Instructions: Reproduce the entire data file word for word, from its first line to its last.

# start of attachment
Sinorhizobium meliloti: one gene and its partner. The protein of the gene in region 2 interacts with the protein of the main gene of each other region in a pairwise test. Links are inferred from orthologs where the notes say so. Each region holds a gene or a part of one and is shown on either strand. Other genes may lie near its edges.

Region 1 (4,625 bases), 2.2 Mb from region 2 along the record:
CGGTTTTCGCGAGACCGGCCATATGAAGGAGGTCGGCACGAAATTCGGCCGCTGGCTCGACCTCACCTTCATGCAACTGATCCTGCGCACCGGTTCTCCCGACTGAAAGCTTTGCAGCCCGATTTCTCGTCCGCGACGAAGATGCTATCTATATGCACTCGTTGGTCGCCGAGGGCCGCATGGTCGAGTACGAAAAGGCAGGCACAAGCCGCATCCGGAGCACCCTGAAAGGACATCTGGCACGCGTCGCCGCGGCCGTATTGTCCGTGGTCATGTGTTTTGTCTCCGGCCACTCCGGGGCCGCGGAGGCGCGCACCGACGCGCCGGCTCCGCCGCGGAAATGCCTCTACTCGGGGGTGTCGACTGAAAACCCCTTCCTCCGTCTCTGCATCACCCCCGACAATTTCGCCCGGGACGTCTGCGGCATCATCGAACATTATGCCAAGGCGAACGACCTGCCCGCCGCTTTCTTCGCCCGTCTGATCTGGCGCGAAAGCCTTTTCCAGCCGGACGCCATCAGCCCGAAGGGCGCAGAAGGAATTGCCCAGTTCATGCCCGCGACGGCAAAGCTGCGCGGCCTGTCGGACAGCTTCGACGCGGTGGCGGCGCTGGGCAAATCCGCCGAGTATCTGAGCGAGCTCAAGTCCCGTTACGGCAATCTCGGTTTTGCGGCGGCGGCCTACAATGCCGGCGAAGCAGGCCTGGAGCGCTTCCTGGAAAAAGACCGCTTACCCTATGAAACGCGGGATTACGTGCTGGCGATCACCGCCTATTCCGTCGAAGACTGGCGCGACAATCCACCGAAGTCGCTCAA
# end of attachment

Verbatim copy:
Sinorhizobium meliloti: one gene and its partner. The protein of the gene in region 2 interacts with the protein of the main gene of each other region in a pairwise test. Links are inferred from orthologs where the notes say so. Each region holds a gene or a part of one and is shown on either strand. Other genes may lie near its edges.

Region 1 (4,625 bases), 2.2 Mb from region 2 along the record:
CGGTTTTCGCGAGACCGGCCATATGAAGGAGGTCGGCACGAAATTCGGCCGCTGGCTCGACCTCACCTTCATGCAACTGATCCTGCGCACCGGTTCTCCCGACTGAAAGCTTTGCAGCCCGATTTCTCGTCCGCGACGAAGATGCTATCTATATGCACTCGTTGGTCGCCGAGGGCCGCATGGTCGAGTACGAAAAGGCAGGCACAAGCCGCATCCGGAGCACCCTGAAAGGACATCTGGCACGCGTCGCCGCGGCCGTATTGTCCGTGGTCATGTGTTTTGTCTCCGGCCACTCCGGGGCCGCGGAGGCGCGCACCGACGCGCCGGCTCCGCCGCGGAAATGCCTCTACTCGGGGGTGTCGACTGAAAACCCCTTCCTCCGTCTCTGCATCACCCCCGACAATTTCGCCCGGGACGTCTGCGGCATCATCGAACATTATGCCAAGGCGAACGACCTGCCCGCCGCTTTCTTCGCCCGTCTGATCTGGCGCGAAAGCCTTTTCCAGCCGGACGCCATCAGCCCGAAGGGCGCAGAAGGAATTGCCCAGTTCATGCCCGCGACGGCAAAGCTGCGCGGCCTGTCGGACAGCTTCGACGCGGTGGCGGCGCTGGGCAAATCCGCCGAGTATCTGAGCGAGCTCAAGTCCCGTTACGGCAATCTCGGTTTTGCGGCGGCGGCCTACAATGCCGGCGAAGCAGGCCTGGAGCGCTTCCTGGAAAAAGACCGCTTACCCTATGAAACGCGGGATTACGTGCTGGCGATCACCGCCTATTCCGTCGAAGACTGGCGCGACAATCCACCGAAGTCGCTCAA